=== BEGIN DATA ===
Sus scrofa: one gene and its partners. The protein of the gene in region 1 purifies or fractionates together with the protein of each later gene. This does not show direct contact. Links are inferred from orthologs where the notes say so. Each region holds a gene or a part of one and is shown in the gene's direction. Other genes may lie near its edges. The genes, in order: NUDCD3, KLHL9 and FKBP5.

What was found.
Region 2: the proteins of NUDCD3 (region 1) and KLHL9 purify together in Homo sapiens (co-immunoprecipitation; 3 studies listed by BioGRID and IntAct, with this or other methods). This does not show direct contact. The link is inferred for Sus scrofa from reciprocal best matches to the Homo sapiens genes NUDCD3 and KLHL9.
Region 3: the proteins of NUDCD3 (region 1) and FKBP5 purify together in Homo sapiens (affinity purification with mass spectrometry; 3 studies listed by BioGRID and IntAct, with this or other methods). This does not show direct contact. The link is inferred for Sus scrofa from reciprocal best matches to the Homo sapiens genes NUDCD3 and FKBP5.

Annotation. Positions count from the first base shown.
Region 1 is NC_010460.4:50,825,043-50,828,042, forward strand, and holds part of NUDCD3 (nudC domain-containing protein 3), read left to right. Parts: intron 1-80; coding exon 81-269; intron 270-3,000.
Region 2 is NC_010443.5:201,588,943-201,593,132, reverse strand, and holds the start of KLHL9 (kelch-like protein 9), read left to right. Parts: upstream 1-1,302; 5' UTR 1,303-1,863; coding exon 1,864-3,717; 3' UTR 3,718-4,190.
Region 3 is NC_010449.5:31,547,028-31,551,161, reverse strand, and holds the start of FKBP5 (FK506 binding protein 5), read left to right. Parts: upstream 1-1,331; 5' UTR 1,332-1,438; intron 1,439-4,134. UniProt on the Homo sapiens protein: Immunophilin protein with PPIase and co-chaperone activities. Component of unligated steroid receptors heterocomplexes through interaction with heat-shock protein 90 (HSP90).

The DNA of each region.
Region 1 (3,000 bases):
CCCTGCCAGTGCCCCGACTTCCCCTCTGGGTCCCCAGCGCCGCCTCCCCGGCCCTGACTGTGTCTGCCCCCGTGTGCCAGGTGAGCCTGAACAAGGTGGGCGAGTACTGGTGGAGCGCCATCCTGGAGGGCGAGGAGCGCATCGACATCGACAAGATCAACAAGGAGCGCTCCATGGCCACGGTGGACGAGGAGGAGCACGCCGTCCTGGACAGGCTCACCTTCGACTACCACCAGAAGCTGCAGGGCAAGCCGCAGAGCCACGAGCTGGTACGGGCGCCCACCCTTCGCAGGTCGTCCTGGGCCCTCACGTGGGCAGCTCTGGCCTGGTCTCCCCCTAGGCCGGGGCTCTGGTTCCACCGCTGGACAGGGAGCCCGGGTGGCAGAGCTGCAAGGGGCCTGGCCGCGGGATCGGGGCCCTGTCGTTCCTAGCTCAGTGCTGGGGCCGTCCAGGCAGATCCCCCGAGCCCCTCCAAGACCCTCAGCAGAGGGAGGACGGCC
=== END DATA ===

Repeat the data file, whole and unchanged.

Sus scrofa: one gene and its partners. The protein of the gene in region 1 purifies or fractionates together with the protein of each later gene. This does not show direct contact. Links are inferred from orthologs where the notes say so. Each region holds a gene or a part of one and is shown in the gene's direction. Other genes may lie near its edges. The genes, in order: NUDCD3, KLHL9 and FKBP5.

What was found.
Region 2: the proteins of NUDCD3 (region 1) and KLHL9 purify together in Homo sapiens (co-immunoprecipitation; 3 studies listed by BioGRID and IntAct, with this or other methods). This does not show direct contact. The link is inferred for Sus scrofa from reciprocal best matches to the Homo sapiens genes NUDCD3 and KLHL9.
Region 3: the proteins of NUDCD3 (region 1) and FKBP5 purify together in Homo sapiens (affinity purification with mass spectrometry; 3 studies listed by BioGRID and IntAct, with this or other methods). This does not show direct contact. The link is inferred for Sus scrofa from reciprocal best matches to the Homo sapiens genes NUDCD3 and FKBP5.

Annotation. Positions count from the first base shown.
Region 1 is NC_010460.4:50,825,043-50,828,042, forward strand, and holds part of NUDCD3 (nudC domain-containing protein 3), read left to right. Parts: intron 1-80; coding exon 81-269; intron 270-3,000.
Region 2 is NC_010443.5:201,588,943-201,593,132, reverse strand, and holds the start of KLHL9 (kelch-like protein 9), read left to right. Parts: upstream 1-1,302; 5' UTR 1,303-1,863; coding exon 1,864-3,717; 3' UTR 3,718-4,190.
Region 3 is NC_010449.5:31,547,028-31,551,161, reverse strand, and holds the start of FKBP5 (FK506 binding protein 5), read left to right. Parts: upstream 1-1,331; 5' UTR 1,332-1,438; intron 1,439-4,134. UniProt on the Homo sapiens protein: Immunophilin protein with PPIase and co-chaperone activities. Component of unligated steroid receptors heterocomplexes through interaction with heat-shock protein 90 (HSP90).

The DNA of each region.
Region 1 (3,000 bases):
CCCTGCCAGTGCCCCGACTTCCCCTCTGGGTCCCCAGCGCCGCCTCCCCGGCCCTGACTGTGTCTGCCCCCGTGTGCCAGGTGAGCCTGAACAAGGTGGGCGAGTACTGGTGGAGCGCCATCCTGGAGGGCGAGGAGCGCATCGACATCGACAAGATCAACAAGGAGCGCTCCATGGCCACGGTGGACGAGGAGGAGCACGCCGTCCTGGACAGGCTCACCTTCGACTACCACCAGAAGCTGCAGGGCAAGCCGCAGAGCCACGAGCTGGTACGGGCGCCCACCCTTCGCAGGTCGTCCTGGGCCCTCACGTGGGCAGCTCTGGCCTGGTCTCCCCCTAGGCCGGGGCTCTGGTTCCACCGCTGGACAGGGAGCCCGGGTGGCAGAGCTGCAAGGGGCCTGGCCGCGGGATCGGGGCCCTGTCGTTCCTAGCTCAGTGCTGGGGCCGTCCAGGCAGATCCCCCGAGCCCCTCCAAGACCCTCAGCAGAGGGAGGACGGCC